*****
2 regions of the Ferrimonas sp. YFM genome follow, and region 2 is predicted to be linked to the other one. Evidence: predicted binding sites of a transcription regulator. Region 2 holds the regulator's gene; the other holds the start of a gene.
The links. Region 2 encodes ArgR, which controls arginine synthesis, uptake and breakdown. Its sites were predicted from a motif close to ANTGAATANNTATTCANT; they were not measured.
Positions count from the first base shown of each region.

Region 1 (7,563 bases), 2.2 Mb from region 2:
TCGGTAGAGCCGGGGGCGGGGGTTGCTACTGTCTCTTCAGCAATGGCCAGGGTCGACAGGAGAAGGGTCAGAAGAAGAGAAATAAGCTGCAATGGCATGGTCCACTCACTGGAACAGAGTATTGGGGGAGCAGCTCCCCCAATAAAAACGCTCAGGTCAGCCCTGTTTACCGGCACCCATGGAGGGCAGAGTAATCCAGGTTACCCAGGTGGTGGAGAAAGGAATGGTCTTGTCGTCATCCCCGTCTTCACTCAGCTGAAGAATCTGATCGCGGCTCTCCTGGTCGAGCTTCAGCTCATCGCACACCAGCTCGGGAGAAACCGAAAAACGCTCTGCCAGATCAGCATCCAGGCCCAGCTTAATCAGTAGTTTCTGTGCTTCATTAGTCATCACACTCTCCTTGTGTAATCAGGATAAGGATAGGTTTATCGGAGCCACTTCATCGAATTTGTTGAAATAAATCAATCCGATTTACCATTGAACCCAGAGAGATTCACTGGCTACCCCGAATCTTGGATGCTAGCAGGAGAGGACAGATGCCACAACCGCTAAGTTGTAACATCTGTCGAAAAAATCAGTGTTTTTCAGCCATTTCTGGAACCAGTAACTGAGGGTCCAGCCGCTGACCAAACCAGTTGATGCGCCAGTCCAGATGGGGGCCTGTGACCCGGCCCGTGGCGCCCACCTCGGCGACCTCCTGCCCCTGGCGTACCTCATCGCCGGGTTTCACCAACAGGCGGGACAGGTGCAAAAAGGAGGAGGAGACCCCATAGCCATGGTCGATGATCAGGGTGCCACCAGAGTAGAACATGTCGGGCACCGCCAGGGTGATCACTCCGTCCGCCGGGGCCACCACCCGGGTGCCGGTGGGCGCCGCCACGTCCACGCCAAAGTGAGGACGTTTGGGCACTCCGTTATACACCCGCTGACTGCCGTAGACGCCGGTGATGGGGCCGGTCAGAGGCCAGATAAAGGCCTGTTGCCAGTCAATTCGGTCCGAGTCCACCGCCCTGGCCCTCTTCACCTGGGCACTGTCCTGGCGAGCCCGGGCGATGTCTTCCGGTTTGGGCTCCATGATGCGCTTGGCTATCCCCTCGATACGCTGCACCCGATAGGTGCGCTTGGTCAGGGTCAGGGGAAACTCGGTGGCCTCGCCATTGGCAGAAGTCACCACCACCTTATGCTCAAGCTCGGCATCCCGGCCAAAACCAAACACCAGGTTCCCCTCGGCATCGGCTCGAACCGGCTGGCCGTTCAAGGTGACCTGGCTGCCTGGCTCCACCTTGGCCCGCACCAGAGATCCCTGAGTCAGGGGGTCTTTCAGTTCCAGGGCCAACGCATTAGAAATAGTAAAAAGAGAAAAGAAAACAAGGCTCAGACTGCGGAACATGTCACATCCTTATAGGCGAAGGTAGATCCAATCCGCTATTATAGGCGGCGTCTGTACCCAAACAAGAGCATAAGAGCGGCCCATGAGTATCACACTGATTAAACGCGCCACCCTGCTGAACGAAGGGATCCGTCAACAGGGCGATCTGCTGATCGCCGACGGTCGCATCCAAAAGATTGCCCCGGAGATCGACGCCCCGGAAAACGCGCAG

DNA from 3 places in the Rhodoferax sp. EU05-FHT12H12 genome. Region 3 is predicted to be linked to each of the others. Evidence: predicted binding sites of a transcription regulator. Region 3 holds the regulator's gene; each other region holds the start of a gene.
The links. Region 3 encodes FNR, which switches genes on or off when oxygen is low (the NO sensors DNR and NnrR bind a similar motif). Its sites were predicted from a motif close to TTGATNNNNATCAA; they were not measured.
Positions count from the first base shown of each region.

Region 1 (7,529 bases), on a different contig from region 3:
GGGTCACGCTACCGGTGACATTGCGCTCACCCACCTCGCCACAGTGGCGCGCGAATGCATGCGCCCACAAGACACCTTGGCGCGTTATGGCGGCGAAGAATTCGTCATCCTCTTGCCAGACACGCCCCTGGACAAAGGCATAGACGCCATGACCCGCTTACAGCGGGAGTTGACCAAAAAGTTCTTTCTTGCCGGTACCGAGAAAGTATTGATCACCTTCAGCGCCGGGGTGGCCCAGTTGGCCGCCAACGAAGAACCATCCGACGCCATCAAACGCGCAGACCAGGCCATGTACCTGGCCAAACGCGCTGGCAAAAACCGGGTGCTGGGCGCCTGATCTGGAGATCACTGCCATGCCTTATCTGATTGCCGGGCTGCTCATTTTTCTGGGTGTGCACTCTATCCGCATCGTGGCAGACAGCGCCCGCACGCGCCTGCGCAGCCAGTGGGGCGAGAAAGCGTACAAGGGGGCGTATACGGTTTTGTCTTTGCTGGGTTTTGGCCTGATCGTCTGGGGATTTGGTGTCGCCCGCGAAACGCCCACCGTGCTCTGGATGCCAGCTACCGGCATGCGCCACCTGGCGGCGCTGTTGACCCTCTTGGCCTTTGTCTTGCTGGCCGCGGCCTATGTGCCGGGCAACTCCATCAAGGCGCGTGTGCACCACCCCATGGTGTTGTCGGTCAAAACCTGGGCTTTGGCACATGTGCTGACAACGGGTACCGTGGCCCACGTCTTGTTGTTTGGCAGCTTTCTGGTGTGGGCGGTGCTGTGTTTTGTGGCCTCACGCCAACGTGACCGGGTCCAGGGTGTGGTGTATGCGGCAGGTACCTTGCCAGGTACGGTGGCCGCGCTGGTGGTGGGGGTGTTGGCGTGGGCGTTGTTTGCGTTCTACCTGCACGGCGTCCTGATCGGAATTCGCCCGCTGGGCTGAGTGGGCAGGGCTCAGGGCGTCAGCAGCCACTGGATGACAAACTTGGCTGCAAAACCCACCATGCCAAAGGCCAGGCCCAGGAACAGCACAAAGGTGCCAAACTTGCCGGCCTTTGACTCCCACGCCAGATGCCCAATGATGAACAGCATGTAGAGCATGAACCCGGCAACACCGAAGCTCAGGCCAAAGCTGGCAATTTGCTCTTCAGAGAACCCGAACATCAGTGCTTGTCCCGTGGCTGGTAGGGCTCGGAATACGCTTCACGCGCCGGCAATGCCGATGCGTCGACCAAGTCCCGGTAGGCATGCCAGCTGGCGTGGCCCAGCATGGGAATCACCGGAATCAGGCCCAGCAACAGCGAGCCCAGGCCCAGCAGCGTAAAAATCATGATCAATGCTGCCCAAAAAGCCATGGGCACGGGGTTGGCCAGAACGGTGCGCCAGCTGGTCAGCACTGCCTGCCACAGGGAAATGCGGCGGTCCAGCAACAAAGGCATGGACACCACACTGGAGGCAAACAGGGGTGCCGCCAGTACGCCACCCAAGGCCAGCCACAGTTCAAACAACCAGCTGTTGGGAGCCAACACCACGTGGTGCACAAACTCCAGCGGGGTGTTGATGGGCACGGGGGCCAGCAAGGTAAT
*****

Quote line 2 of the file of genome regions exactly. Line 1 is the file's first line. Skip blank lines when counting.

The links. Region 2 encodes ArgR, which controls arginine synthesis, uptake and breakdown. Its sites were predicted from a motif close to ANTGAATANNTATTCANT; they were not measured.